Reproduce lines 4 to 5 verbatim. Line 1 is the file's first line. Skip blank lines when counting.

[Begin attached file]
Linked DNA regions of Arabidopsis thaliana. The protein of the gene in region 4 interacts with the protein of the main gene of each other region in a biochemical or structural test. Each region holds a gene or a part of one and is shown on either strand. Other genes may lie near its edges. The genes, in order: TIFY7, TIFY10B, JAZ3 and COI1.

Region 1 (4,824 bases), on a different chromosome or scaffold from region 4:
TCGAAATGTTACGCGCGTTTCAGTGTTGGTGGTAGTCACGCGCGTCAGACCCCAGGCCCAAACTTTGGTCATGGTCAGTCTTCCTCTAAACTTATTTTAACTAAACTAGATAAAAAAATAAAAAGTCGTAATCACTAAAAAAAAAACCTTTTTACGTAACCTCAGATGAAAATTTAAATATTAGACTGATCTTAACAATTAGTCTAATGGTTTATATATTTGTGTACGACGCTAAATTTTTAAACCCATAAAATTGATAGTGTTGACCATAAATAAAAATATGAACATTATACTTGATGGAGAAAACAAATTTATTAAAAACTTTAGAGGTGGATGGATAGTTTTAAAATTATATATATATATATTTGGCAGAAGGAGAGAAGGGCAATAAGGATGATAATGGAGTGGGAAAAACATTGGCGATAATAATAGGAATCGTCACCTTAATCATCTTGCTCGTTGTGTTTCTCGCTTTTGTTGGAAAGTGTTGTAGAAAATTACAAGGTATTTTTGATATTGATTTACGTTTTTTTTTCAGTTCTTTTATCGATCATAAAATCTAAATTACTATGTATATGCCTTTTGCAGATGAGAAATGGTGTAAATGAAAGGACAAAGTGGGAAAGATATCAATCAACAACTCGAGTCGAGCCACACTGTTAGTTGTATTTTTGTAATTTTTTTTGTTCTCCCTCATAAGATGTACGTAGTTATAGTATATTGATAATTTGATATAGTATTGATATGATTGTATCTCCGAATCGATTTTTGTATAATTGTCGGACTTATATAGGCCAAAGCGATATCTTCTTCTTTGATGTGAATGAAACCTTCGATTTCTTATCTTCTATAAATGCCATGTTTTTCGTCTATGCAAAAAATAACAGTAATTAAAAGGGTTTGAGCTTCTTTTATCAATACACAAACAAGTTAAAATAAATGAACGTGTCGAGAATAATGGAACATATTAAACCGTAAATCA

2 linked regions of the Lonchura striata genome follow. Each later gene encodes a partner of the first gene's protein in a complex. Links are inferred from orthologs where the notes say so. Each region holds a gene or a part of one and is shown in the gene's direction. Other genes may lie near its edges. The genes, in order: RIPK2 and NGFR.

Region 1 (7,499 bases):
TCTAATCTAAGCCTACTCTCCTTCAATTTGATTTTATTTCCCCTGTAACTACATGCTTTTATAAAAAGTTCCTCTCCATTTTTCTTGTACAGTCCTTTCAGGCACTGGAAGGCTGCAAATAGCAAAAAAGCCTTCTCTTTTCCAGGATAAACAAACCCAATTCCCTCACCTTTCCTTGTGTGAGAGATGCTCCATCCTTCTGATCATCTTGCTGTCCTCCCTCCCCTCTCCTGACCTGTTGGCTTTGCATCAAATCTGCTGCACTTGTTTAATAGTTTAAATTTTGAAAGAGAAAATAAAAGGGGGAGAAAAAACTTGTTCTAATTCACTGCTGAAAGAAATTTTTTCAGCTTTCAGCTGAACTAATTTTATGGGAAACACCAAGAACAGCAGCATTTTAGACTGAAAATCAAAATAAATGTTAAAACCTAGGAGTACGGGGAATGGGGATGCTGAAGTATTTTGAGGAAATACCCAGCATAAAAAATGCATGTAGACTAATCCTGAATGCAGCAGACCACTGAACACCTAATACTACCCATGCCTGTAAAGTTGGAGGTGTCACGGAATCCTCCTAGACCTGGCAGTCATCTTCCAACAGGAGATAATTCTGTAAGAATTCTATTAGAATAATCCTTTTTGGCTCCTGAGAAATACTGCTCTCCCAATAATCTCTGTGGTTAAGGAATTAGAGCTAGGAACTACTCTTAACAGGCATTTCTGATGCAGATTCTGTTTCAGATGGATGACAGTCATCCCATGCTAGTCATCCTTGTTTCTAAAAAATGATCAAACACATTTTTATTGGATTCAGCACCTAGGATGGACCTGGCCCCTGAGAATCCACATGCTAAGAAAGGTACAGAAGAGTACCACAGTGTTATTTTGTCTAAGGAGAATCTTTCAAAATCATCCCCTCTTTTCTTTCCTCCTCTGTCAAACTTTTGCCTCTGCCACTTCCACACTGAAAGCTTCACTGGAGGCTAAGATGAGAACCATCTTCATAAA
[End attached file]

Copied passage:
2 linked regions of the Lonchura striata genome follow. Each later gene encodes a partner of the first gene's protein in a complex. Links are inferred from orthologs where the notes say so. Each region holds a gene or a part of one and is shown in the gene's direction. Other genes may lie near its edges. The genes, in order: RIPK2 and NGFR.

Region 1 (7,499 bases):